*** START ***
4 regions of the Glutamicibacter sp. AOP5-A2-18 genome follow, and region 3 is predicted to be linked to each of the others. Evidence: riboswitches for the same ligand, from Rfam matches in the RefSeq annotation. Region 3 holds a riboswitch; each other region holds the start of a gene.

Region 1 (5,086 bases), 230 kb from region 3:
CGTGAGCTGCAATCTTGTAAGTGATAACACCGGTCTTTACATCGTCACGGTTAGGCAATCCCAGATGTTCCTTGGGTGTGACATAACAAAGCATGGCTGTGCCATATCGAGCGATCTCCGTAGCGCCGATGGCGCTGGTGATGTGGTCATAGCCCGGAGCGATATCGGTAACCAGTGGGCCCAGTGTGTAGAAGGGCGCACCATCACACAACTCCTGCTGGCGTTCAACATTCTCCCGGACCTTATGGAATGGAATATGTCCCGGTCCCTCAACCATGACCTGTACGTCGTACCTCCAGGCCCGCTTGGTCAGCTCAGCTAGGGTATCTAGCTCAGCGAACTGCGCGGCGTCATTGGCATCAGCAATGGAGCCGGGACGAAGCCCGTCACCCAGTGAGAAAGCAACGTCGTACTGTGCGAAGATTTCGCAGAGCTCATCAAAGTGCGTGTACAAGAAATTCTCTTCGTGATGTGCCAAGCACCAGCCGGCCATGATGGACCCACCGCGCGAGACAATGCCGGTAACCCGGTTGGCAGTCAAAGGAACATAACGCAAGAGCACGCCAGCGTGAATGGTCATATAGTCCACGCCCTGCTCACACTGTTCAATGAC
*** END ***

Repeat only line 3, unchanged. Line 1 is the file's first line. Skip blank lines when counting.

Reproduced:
CGTGAGCTGCAATCTTGTAAGTGATAACACCGGTCTTTACATCGTCACGGTTAGGCAATCCCAGATGTTCCTTGGGTGTGACATAACAAAGCATGGCTGTGCCATATCGAGCGATCTCCGTAGCGCCGATGGCGCTGGTGATGTGGTCATAGCCCGGAGCGATATCGGTAACCAGTGGGCCCAGTGTGTAGAAGGGCGCACCATCACACAACTCCTGCTGGCGTTCAACATTCTCCCGGACCTTATGGAATGGAATATGTCCCGGTCCCTCAACCATGACCTGTACGTCGTACCTCCAGGCCCGCTTGGTCAGCTCAGCTAGGGTATCTAGCTCAGCGAACTGCGCGGCGTCATTGGCATCAGCAATGGAGCCGGGACGAAGCCCGTCACCCAGTGAGAAAGCAACGTCGTACTGTGCGAAGATTTCGCAGAGCTCATCAAAGTGCGTGTACAAGAAATTCTCTTCGTGATGTGCCAAGCACCAGCCGGCCATGATGGACCCACCGCGCGAGACAATGCCGGTAACCCGGTTGGCAGTCAAAGGAACATAACGCAAGAGCACGCCAGCGTGAATGGTCATATAGTCCACGCCCTGCTCACACTGTTCAATGAC